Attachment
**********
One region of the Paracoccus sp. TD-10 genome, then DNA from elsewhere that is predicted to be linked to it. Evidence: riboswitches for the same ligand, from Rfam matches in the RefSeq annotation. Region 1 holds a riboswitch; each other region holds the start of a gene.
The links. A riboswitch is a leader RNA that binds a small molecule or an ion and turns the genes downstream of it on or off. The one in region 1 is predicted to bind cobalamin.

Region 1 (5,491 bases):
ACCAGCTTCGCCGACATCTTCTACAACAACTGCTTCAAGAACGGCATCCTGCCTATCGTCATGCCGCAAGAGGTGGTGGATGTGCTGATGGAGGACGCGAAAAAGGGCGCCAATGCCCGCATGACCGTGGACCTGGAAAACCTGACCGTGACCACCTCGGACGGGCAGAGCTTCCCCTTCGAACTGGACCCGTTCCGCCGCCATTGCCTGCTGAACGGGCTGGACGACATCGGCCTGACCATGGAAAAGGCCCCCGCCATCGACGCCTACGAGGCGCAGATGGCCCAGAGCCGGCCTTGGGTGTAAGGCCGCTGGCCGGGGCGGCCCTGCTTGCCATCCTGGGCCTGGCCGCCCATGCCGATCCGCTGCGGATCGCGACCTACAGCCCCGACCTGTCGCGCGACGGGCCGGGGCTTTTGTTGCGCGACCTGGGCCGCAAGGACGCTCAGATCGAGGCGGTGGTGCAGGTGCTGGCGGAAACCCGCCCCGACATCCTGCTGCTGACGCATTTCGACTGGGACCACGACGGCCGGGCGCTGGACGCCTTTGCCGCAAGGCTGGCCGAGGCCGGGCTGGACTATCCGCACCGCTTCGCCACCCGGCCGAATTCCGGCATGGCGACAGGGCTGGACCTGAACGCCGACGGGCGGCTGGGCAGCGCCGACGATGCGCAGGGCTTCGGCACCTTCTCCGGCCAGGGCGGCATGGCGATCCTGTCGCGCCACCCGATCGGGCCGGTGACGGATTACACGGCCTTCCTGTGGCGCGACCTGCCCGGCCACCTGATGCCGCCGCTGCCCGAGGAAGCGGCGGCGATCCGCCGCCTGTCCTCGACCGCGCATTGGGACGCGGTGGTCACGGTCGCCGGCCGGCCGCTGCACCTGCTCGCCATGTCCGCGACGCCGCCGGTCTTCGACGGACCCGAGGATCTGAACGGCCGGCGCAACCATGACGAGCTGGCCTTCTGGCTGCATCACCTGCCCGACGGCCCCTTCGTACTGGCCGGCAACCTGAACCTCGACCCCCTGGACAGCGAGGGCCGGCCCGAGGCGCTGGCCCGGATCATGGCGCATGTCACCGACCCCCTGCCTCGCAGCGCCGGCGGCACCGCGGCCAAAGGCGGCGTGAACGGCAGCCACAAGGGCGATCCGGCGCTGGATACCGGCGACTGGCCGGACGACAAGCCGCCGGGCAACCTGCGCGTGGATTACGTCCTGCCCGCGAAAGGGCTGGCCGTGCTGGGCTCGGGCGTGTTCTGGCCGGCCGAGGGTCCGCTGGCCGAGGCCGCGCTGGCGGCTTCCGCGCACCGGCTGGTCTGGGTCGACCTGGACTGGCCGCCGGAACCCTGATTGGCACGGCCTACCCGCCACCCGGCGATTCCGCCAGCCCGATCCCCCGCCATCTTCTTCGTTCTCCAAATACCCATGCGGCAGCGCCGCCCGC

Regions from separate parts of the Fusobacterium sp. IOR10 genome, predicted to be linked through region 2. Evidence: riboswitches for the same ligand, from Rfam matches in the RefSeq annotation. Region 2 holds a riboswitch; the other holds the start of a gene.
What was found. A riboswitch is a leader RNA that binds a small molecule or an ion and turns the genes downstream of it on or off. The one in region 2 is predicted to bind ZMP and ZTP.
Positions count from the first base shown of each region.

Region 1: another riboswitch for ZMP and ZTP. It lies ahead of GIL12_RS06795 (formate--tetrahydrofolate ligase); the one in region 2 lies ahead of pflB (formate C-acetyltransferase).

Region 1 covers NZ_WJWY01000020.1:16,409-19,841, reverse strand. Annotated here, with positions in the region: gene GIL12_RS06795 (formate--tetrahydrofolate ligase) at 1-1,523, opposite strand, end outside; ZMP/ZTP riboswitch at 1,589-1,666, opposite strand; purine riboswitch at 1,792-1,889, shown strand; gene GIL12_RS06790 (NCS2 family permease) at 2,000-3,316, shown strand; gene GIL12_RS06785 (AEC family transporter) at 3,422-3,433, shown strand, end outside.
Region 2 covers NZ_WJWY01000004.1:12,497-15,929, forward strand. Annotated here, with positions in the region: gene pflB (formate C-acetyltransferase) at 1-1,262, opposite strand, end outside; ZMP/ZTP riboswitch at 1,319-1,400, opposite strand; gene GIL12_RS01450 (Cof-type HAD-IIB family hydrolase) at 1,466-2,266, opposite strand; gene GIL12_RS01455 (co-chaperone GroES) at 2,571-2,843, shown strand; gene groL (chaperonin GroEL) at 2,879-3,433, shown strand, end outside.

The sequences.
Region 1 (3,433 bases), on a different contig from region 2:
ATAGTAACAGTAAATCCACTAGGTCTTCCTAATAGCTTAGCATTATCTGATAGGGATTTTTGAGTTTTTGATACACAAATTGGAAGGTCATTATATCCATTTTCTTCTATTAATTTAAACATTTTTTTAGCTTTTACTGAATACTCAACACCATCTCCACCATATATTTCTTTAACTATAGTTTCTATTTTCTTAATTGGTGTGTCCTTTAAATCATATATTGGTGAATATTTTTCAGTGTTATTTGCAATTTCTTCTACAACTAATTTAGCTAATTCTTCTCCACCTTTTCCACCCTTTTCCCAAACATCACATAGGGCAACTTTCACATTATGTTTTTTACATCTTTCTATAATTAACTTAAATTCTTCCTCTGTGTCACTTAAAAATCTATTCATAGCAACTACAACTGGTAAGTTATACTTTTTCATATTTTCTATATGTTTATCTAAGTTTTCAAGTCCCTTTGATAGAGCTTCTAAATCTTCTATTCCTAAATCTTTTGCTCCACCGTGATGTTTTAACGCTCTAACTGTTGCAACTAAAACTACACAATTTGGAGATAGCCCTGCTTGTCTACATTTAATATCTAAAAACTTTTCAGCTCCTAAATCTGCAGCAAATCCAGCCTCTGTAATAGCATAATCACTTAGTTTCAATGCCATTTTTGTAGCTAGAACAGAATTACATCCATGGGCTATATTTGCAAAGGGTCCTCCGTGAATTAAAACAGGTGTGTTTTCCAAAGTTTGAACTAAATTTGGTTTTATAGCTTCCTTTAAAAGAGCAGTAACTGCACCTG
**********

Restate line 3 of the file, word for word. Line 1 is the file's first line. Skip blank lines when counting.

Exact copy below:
Region 1 (5,491 bases):